If TPP Is So Important, Why Are Those It's Supposed To 'Help' Fighting Against It?
from the because-it's-not-about-helping-them dept
But the real problem is that the USTR doesn't pay much attention to actual innovative business: entrepreneurs and startups that are doing much of the important work today that will be important for the future. Instead, they tend to only listen to the last generation of companies: the legacy players and behemoths who are looking to protect themselves against competition and innovation. So it was great to see during this week's TPP negotiations (though held in even more secrecy than usual) the EFF presented negotiators with two important letters about different aspects of the TPP, signed by the organizations that the USTR would like to pretend its helping -- and yet those organizations are not at all happy about it.
The first letter, signed by dozens of internet and technology companies, warns about dangerous intermediary liability concerns based on the leaked draft of the TPP's intellectual property section. We were among those that signed this letter. We'd prefer to comment on the actual draft of what's in the document, but the USTR still keeps that as a closely held secret (unless you happen to be an RIAA lobbyist, then you have full access).
The provisions regarding intermediary liability are particularly concerning. We are worried about language that would force service providers throughout the region to monitor and police their users' actions on the internet, pass on automated takedown notices, block websites and disconnect Internet users. Irresponsible righsholders can burden intermediaries with many thousands of automated takedown requests every day, using systems that operate with little or no human oversight. These systems rely on a "takedown first and ask questions later" approach to pages and content alleged to breach copyright.The second letter comes from a large group of libraries, public archives, authors and educators, decrying the possibility of copyright term extension being enabled by the TPP. It's hard to argue that librarians and public archivists are "freetards" and "digital anarchists." These are folks who are legitimately concerned about the impact of excessive copyright on knowledge.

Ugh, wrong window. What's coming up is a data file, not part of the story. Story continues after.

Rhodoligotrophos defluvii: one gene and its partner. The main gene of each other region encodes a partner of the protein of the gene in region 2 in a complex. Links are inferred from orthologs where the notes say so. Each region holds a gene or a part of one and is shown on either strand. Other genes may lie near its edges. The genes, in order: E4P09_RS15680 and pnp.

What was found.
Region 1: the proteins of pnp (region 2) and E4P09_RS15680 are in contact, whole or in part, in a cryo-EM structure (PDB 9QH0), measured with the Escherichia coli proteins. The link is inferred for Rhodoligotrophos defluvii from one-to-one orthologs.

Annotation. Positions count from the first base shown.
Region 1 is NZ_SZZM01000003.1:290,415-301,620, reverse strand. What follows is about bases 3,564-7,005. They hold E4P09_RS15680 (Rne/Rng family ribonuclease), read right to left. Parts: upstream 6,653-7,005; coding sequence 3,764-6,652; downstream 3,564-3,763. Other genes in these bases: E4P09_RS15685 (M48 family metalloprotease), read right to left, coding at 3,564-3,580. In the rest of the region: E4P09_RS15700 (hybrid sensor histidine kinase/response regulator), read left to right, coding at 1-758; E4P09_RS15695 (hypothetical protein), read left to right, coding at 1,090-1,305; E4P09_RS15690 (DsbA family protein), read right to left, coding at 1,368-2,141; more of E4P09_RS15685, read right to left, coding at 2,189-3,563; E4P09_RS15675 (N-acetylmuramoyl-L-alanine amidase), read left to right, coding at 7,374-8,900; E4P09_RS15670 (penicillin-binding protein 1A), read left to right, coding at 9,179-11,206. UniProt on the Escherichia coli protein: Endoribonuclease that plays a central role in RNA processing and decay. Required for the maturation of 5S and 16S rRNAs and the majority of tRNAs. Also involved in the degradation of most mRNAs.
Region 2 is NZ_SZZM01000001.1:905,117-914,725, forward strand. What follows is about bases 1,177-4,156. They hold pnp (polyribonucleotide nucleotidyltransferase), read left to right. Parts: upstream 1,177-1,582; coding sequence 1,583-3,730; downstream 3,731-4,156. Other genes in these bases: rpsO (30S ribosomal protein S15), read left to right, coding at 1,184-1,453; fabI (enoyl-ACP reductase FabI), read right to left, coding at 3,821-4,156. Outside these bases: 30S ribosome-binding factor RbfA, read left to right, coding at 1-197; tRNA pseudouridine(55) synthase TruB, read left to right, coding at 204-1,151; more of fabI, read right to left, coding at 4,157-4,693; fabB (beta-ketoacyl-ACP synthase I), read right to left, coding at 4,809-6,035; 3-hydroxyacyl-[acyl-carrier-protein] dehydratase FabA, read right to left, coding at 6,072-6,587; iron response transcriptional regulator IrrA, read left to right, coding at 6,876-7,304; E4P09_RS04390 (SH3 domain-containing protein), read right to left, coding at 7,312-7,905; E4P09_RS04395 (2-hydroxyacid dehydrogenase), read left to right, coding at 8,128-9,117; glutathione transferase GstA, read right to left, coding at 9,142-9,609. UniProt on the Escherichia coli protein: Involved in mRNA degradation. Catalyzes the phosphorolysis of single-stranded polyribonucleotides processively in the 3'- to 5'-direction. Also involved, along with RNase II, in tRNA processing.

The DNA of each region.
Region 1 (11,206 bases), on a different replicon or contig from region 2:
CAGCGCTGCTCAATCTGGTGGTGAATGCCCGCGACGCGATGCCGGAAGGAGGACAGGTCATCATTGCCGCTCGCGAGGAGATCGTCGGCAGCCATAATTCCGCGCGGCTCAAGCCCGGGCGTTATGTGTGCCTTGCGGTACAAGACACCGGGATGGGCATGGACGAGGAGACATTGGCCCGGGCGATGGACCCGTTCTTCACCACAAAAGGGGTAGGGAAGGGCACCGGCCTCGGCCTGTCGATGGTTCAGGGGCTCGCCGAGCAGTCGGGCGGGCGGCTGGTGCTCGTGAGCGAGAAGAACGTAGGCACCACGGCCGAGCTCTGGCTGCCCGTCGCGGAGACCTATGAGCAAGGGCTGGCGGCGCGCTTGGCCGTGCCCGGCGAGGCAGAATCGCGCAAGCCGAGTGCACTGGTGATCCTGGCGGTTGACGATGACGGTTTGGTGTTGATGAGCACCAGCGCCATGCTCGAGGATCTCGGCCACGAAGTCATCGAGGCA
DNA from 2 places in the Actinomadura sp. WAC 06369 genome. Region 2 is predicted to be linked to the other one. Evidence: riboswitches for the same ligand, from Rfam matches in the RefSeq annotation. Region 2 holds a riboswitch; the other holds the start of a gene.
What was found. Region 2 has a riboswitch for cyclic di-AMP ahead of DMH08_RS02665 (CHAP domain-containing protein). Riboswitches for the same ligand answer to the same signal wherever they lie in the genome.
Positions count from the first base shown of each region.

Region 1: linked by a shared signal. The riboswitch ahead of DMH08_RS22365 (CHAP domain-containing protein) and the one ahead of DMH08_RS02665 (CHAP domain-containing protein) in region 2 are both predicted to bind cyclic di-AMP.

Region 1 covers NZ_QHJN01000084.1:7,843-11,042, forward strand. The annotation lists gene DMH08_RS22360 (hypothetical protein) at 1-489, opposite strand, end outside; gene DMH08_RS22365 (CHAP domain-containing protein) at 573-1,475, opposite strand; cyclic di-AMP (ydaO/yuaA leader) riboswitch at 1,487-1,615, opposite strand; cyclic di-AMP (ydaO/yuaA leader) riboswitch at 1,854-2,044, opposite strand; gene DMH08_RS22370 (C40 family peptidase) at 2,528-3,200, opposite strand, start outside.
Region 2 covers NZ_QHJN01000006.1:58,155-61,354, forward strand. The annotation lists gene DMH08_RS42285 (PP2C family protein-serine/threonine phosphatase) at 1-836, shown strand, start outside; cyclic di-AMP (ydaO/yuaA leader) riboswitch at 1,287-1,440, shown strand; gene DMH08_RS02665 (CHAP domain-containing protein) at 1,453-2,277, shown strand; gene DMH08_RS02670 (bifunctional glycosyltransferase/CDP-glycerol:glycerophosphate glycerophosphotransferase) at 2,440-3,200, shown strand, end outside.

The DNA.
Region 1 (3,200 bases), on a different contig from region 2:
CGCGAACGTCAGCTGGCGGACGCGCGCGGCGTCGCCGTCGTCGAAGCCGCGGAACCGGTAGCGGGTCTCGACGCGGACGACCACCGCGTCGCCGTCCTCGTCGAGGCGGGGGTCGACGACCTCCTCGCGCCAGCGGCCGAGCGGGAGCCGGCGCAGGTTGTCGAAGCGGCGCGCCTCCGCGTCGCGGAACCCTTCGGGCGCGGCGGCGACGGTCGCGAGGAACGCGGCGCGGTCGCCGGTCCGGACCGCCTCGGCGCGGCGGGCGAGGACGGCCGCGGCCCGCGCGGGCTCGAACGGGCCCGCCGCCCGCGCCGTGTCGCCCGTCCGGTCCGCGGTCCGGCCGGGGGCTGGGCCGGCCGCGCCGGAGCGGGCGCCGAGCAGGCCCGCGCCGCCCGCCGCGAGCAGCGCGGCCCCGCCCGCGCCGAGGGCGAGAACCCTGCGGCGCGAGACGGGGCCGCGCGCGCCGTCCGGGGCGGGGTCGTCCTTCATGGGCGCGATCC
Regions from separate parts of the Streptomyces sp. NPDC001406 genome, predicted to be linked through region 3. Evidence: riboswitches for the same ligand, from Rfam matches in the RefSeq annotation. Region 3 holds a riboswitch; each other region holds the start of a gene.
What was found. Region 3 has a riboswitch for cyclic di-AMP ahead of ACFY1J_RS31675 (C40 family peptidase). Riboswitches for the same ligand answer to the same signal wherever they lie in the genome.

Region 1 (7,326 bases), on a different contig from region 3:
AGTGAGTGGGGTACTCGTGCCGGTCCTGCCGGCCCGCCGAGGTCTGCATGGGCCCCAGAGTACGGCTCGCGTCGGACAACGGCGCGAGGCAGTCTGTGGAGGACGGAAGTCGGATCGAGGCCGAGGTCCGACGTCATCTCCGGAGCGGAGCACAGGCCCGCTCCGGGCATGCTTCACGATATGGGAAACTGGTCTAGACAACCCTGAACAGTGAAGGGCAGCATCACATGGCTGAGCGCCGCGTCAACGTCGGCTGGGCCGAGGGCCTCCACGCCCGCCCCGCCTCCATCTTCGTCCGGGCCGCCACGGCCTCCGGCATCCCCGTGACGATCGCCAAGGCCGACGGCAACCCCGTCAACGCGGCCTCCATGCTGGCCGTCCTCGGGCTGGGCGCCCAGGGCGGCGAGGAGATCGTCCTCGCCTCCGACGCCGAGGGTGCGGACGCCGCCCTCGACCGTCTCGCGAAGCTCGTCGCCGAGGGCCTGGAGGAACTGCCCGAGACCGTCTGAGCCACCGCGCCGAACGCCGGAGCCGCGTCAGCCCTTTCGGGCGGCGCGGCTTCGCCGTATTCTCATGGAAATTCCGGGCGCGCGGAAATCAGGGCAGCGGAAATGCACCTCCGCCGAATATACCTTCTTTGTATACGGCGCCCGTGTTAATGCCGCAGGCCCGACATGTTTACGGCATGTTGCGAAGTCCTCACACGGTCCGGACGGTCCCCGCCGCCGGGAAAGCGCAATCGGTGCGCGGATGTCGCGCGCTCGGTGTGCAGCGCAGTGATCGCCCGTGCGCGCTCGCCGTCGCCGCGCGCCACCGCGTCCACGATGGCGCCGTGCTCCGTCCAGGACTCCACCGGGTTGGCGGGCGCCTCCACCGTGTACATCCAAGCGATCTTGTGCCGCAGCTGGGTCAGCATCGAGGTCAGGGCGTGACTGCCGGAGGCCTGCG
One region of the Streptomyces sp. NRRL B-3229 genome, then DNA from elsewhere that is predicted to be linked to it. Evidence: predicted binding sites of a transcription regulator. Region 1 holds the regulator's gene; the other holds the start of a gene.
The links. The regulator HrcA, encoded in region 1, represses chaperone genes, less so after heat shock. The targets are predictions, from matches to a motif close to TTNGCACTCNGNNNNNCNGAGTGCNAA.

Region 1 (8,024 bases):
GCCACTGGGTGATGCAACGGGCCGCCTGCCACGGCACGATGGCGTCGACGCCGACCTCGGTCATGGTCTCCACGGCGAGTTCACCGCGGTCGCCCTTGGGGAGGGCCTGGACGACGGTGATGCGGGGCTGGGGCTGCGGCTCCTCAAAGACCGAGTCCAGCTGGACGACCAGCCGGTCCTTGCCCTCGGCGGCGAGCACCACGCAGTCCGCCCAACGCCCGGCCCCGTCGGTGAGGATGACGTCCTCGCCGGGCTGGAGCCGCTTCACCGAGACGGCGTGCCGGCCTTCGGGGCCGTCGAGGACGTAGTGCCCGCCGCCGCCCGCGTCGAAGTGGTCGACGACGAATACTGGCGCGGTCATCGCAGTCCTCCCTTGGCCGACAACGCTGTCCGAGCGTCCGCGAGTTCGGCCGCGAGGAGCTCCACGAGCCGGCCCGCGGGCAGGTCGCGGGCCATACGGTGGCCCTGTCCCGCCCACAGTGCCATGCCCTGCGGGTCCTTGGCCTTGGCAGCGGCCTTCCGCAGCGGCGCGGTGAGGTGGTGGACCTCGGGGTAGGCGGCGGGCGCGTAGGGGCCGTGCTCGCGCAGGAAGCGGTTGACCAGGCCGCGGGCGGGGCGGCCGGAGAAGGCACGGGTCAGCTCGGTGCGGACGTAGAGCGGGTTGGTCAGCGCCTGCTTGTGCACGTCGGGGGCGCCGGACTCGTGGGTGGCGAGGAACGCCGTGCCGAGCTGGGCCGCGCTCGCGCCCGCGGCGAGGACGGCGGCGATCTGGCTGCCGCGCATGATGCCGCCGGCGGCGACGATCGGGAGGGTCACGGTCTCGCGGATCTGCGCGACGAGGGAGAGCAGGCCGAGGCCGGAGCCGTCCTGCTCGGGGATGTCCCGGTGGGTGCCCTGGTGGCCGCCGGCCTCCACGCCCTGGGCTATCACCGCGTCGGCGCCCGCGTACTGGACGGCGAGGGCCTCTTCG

Burdening these service providers with these new liabilities could also add new costs that may be passed onto Internet users. These automated systems have also led to many forms of legitimate speech being taken down, even when they are protected under fair use... We oppose any kind of proposal for an enforcement regime that could lead to a "notice and staydown" system, where there is little to no recourse for users to challenge takedowns and restore removed content.
The public domain provides an immense social and economic benefit to all sectors of society. Through the public domain, in conjunction with today's affordable communications technologies and networks, access to knowledge is available to even the most impoverished members of the community. The public domain also spurs the creation of popular and valuable new derivative works, both commercial and non-commercial. For example, the spate of recent Sherlock Holmes spin-offs was made possible by the passage of that property into the public domain, as recently affirmed by a US court decision.One would hope that the USTR is actually willing to listen to these organizations most directly impacted by the rules it's trying to force in through the backdoor known as international trade agreements. Unfortunately, it often seems tuned only to the voices of legacy industries looking for greater protectionism. Still, the more that organizations speak up, the more the USTR may finally be forced to listen. The EFF is still allowing more companies and organizations to sign onto both letters. You can do so on the intermediary liability letter or the copyright term extension letter at each of those links.
The most immediate threat to this invaluable resource would be the extension of copyright terms by another 20 years, adding to the TRIPS minimum term generally of life plus 50 years. Despite wide divergence on other issues, almost all contemporary economists are in agreement that copyright term extension makes no sense.